Select a large, readable font. Make sure the colours you choose work well on a big screen. White on a blue background is a safe choice. Even if your company have a designated template it may be worth the risk of using a different one for an internal presentation so you stand out from the crowd.
Keep the number of words to a minimum. If you do use bullet points then keep the number of bullets to a minimum. Avoid ‘Death By Powerpoint’ (presentations where the audience switches off because of page after page of bulleted text).
Try to introduce visual information – A Picture is Worth a Thousand Words. For example, if you are talking about a lovable pet then a photo can say far more than words ever can.
If you’re referring to software tools then one or more simple screen dumps included in the presentation might help. Simple block diagrams are good. If the diagram is more complicated then animate the presentation so it builds gradually (controlled by mouse clicks) as you describe it.
You might also consider a short video clip. Even a ‘sound bite’ is a possibility to make your presentation different. Why not consider a relevant piece of music to start with?
Finally, avoid simply writing on the slide what you want to say and avoid too much detail. The slide should simply act as a visual cue to help you get your ideas across. It’s not a script
Sense of Humour Helps
Try to add a little humour or even a little drama. If you’re pitching green solutions to a smaller audience then throw some newspapers around with global warming headlines. Generally having something simple to pass around, like a fabric, a component or a sample product, is good.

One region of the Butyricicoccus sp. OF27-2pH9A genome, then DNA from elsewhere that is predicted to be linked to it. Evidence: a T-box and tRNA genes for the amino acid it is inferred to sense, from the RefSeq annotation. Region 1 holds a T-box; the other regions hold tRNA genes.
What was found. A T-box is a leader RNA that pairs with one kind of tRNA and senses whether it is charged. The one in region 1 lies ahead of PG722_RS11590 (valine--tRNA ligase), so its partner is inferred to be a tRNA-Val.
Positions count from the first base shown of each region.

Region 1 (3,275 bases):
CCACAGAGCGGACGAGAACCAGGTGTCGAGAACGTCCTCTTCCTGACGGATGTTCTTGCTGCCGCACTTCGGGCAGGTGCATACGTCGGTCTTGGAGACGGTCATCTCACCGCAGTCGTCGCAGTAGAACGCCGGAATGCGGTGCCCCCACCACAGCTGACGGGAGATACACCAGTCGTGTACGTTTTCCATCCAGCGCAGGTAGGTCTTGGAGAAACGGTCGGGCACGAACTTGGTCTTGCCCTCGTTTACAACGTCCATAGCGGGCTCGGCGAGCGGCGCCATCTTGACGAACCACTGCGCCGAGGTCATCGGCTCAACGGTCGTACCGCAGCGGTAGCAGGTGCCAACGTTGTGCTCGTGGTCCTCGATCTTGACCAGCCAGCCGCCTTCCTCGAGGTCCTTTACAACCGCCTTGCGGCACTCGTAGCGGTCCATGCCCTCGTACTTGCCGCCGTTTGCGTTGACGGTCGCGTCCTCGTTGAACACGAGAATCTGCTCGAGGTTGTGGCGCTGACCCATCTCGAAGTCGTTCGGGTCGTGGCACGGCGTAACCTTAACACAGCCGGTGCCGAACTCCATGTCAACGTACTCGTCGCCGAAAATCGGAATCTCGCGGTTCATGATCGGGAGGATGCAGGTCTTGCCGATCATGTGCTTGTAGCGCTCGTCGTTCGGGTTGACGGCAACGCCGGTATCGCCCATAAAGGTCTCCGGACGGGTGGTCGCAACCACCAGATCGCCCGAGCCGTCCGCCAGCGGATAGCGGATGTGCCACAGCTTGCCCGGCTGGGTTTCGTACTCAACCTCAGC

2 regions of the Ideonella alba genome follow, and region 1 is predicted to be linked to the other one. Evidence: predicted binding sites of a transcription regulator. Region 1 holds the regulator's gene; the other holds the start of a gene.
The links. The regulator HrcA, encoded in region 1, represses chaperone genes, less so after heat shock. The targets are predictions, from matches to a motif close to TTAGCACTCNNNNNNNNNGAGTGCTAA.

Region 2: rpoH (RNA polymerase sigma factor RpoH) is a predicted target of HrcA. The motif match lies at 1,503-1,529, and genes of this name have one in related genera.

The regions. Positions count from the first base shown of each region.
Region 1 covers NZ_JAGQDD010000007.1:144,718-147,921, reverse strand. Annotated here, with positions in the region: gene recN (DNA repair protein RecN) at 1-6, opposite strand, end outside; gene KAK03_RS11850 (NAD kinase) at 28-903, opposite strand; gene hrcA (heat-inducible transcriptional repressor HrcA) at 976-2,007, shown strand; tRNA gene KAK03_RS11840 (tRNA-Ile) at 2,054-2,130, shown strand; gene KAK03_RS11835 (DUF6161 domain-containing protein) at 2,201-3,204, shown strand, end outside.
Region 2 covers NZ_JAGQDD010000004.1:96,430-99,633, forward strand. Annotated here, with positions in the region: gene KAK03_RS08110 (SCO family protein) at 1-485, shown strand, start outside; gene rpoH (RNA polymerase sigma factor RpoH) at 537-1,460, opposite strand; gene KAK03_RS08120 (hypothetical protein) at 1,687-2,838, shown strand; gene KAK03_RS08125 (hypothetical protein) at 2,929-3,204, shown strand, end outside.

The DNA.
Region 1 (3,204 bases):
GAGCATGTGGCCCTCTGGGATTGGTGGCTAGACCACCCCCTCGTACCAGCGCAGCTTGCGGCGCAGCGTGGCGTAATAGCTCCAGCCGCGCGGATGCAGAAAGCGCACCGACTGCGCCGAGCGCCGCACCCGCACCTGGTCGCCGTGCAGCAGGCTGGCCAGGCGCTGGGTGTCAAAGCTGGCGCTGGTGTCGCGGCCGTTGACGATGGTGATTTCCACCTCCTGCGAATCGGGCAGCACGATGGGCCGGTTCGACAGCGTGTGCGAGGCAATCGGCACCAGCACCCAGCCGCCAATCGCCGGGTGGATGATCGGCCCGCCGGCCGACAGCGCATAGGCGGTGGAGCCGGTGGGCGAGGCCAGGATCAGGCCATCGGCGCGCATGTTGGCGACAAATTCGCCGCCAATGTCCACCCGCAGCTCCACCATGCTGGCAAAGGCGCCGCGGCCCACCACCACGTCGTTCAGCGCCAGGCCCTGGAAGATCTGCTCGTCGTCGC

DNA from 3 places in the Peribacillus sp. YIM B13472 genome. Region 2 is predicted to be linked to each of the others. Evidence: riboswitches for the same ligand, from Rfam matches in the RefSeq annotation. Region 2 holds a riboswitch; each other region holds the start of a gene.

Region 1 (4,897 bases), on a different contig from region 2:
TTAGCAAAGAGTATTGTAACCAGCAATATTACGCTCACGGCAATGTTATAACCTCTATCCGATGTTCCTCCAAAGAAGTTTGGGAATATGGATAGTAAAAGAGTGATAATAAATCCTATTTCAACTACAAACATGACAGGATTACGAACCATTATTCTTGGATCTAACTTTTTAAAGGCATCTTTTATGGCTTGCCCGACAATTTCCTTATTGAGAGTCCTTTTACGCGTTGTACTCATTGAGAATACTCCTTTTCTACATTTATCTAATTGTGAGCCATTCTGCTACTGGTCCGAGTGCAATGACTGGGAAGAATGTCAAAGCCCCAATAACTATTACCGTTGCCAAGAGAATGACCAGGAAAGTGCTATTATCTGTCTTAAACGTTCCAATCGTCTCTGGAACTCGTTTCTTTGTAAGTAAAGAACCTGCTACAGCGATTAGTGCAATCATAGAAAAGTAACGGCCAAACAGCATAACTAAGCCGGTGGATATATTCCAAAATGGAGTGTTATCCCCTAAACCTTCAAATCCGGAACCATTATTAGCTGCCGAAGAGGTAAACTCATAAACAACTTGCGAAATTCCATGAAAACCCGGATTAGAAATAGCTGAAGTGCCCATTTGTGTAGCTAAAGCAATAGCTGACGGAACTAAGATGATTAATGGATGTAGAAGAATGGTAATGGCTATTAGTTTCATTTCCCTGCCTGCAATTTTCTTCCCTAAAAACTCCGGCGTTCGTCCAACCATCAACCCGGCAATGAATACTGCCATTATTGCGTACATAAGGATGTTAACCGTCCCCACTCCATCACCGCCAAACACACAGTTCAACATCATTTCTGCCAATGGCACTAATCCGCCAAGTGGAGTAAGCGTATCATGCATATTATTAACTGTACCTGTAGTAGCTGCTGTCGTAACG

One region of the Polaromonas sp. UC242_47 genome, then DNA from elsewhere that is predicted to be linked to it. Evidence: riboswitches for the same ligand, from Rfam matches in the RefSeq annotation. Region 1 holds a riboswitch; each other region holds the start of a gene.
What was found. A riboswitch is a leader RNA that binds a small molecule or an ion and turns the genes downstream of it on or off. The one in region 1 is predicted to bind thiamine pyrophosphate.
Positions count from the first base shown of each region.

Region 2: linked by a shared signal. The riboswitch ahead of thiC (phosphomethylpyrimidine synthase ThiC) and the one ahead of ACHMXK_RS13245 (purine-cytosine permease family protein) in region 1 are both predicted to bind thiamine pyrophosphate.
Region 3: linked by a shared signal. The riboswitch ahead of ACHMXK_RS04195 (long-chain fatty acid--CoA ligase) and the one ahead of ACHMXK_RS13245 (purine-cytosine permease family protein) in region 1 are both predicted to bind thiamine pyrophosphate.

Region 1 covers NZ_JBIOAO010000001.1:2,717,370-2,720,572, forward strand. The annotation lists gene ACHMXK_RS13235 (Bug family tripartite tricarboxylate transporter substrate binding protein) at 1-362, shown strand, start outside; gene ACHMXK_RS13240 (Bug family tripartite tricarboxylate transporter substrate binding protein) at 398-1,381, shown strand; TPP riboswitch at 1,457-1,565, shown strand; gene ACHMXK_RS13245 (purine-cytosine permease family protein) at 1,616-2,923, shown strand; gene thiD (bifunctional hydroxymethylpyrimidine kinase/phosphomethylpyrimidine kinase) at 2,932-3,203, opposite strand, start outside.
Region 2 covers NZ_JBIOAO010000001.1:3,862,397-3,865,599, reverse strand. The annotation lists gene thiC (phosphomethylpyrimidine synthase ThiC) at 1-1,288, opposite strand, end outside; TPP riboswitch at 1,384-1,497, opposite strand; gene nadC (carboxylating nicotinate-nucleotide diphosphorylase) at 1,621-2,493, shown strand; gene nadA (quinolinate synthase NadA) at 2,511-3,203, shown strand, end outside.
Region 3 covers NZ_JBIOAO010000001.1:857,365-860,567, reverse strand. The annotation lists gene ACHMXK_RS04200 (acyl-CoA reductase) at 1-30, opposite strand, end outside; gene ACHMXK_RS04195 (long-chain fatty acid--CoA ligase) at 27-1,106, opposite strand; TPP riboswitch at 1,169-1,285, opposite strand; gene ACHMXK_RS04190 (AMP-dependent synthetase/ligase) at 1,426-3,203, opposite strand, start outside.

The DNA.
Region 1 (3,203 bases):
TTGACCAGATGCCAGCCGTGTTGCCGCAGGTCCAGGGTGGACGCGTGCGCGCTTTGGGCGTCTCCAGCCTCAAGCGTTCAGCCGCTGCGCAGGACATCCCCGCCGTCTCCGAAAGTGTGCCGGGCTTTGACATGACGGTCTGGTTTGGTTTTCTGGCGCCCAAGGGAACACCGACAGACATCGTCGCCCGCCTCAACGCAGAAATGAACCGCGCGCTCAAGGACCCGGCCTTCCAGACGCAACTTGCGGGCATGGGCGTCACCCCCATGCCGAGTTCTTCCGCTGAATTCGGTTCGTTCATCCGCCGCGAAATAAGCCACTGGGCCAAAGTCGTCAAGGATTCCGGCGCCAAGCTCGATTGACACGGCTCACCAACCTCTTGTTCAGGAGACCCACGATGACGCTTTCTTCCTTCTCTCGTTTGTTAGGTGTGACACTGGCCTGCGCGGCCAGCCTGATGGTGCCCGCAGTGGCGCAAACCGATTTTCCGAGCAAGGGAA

Paint a bleak picture and look gloomy then break into a broad smile as you pitch your solution. Don’t be afraid to sell. If you’re passionate about something let it show, there is no substitute for real enthusiasm in getting your ideas across.
What About the Day Itself?
Make sure you are familiar with the venue and your material. Take advantage of any opportunity to rehearse with the equipment you will be using. Don’t be afraid to adjust things to suit your needs. Jot down what you want to say over each slide on a printout but don’t try to write a script – just a few key words for each point will do.
In practice, by the time you give the presentation, you won’t need your notes. But if you do dry up, then the notes are your safety net. Even if you are petrified and feel totally inadequate, make yourself feel confident. Think positive. Try to smile. Dressing up can help. A smart suit or dress can make you to feel more confident (Why not use the presentation as excuse to improve your wardrobe!)
Presentation Skills Training
Presentation skills courses or workshops can be a helpful tool in developing these skills. It is really beneficial to present to a small group of people, in a ‘safe’ learning situation, and share with one another what works and what doesn’t.
Presentation training works particularly well when augmented with a video camera so the presenter can get some idea of how their presentation actually looked to the audience. This enables the trainer to help the presenter to spot any annoying mannerisms, awkward body language or hesitations and hopefully eliminate them.
Presentation Guide – Final Thoughts
People often feel they are selling out when they simplify complex ideas and designs for a presentation. However, the ability to make advanced technology and science accessible and understandable to a wider audience is a vital asset in this increasingly technology-based world.
Delivering successful, effective presentations is an essential skill in increasingly competitive business and career markets. Public speaking skills and the ability to produce and deliver winning, persuasive presentations can secure you a new job or help you to progress in your current post.
If you’re not confident in putting together a presentation or unfamiliar with tools like PowerPoint then either teach yourself, find a colleague to coach and mentor you or look for a suitable course or some training material. You’ll find a flair for presentations really pays dividends, particularly in these recessionary times when even continuing to hold down a job is a real challenge.
Source: Rik Ravado Blog
Source: www. rikravado.hubpages.com